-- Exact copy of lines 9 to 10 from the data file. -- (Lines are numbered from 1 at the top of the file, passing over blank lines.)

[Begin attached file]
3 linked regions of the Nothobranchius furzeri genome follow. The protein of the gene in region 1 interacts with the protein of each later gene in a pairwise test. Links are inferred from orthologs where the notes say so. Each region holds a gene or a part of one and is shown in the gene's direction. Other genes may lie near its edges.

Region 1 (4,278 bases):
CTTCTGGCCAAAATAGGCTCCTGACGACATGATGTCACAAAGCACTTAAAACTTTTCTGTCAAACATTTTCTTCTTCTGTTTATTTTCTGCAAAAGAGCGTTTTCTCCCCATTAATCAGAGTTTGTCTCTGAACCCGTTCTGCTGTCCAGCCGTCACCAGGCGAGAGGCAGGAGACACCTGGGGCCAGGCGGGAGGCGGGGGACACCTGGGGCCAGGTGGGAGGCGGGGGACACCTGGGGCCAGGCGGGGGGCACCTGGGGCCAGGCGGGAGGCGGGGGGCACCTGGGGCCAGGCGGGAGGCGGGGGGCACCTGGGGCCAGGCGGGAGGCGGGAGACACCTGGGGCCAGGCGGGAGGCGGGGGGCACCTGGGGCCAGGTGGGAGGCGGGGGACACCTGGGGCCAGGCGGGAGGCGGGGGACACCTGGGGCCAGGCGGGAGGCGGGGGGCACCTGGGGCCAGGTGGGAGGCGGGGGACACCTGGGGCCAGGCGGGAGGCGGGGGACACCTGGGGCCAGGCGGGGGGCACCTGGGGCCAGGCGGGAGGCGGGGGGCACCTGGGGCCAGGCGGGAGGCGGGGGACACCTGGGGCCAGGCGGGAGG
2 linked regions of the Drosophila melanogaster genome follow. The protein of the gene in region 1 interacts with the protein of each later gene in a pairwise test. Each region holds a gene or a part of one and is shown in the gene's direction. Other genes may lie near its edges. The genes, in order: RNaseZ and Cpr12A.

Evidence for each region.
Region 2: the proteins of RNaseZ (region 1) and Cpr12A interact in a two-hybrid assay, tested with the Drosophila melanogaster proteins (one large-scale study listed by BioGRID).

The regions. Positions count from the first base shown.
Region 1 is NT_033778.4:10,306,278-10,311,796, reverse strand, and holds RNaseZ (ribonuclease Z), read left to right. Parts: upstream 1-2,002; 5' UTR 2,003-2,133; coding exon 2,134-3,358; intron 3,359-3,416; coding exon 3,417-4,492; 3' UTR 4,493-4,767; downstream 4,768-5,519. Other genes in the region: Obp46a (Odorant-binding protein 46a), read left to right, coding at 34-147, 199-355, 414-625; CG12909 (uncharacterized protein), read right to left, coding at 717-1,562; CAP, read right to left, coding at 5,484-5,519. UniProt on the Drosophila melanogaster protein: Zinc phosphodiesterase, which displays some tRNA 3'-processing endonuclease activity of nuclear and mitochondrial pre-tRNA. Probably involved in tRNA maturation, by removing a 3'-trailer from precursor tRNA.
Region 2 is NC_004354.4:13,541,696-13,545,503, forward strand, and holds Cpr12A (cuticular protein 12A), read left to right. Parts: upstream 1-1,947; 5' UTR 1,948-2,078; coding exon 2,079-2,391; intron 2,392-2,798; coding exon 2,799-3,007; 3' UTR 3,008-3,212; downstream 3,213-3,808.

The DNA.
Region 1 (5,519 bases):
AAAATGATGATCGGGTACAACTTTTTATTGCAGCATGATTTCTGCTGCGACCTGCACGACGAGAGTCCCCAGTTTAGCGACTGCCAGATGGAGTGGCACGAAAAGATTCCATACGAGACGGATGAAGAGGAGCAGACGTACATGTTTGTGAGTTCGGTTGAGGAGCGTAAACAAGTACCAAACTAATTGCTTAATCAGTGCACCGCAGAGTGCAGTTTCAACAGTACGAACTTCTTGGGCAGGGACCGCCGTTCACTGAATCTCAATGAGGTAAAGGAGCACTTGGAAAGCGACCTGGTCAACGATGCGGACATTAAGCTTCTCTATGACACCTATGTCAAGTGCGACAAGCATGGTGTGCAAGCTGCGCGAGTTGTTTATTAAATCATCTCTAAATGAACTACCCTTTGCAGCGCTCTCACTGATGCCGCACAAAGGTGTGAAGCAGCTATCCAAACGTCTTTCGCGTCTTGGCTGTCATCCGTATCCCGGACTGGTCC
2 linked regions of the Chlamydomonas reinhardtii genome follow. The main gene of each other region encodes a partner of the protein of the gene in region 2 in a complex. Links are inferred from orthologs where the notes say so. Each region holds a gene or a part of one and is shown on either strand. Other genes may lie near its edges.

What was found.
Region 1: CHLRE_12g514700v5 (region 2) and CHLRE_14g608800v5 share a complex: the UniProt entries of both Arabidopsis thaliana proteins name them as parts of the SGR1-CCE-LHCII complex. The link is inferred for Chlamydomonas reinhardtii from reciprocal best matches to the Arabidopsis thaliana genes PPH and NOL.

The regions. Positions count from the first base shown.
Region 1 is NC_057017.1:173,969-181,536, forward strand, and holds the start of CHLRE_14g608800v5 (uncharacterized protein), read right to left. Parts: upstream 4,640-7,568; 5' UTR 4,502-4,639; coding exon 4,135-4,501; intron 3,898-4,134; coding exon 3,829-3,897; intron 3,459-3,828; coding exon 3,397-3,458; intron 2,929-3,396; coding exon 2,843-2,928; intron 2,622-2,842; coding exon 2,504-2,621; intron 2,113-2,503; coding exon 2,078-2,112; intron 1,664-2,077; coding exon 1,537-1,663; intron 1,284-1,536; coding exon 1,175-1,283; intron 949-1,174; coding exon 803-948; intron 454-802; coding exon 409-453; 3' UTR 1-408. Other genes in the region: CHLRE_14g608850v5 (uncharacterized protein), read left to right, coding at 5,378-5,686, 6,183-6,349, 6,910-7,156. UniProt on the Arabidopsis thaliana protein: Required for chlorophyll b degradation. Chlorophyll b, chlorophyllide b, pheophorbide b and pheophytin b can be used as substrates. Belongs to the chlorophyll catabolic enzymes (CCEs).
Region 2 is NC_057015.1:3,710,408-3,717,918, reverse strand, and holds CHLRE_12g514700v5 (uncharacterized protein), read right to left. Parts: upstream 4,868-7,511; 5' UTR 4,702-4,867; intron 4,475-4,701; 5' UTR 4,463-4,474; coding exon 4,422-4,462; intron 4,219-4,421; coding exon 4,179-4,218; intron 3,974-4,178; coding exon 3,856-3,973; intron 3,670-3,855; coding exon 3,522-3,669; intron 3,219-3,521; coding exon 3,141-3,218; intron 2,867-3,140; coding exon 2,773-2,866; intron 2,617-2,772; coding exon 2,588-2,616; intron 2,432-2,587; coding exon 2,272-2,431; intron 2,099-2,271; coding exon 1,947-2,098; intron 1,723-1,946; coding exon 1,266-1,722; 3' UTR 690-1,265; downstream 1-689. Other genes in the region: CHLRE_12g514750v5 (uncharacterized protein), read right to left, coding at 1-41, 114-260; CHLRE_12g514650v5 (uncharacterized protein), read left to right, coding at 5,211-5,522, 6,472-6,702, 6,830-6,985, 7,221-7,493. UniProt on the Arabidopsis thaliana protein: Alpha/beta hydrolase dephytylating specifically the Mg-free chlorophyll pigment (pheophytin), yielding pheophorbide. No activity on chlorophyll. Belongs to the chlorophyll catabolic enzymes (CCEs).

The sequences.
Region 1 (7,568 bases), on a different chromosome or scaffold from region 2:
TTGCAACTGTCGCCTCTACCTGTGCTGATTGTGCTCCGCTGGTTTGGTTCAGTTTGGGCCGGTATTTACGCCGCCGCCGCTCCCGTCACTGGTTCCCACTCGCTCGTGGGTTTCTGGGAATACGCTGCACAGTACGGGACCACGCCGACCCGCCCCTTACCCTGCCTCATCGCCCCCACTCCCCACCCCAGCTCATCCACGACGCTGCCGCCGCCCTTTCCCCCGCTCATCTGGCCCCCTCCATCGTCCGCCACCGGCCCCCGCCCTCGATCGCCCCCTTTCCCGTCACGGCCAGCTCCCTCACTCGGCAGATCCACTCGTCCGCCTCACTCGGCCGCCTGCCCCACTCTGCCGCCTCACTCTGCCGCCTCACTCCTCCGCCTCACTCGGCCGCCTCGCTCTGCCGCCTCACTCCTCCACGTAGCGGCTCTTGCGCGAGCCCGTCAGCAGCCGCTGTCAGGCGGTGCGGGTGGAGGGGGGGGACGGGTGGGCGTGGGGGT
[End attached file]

Region 2 is NC_004354.4:13,541,696-13,545,503, forward strand, and holds Cpr12A (cuticular protein 12A), read left to right. Parts: upstream 1-1,947; 5' UTR 1,948-2,078; coding exon 2,079-2,391; intron 2,392-2,798; coding exon 2,799-3,007; 3' UTR 3,008-3,212; downstream 3,213-3,808.

The DNA.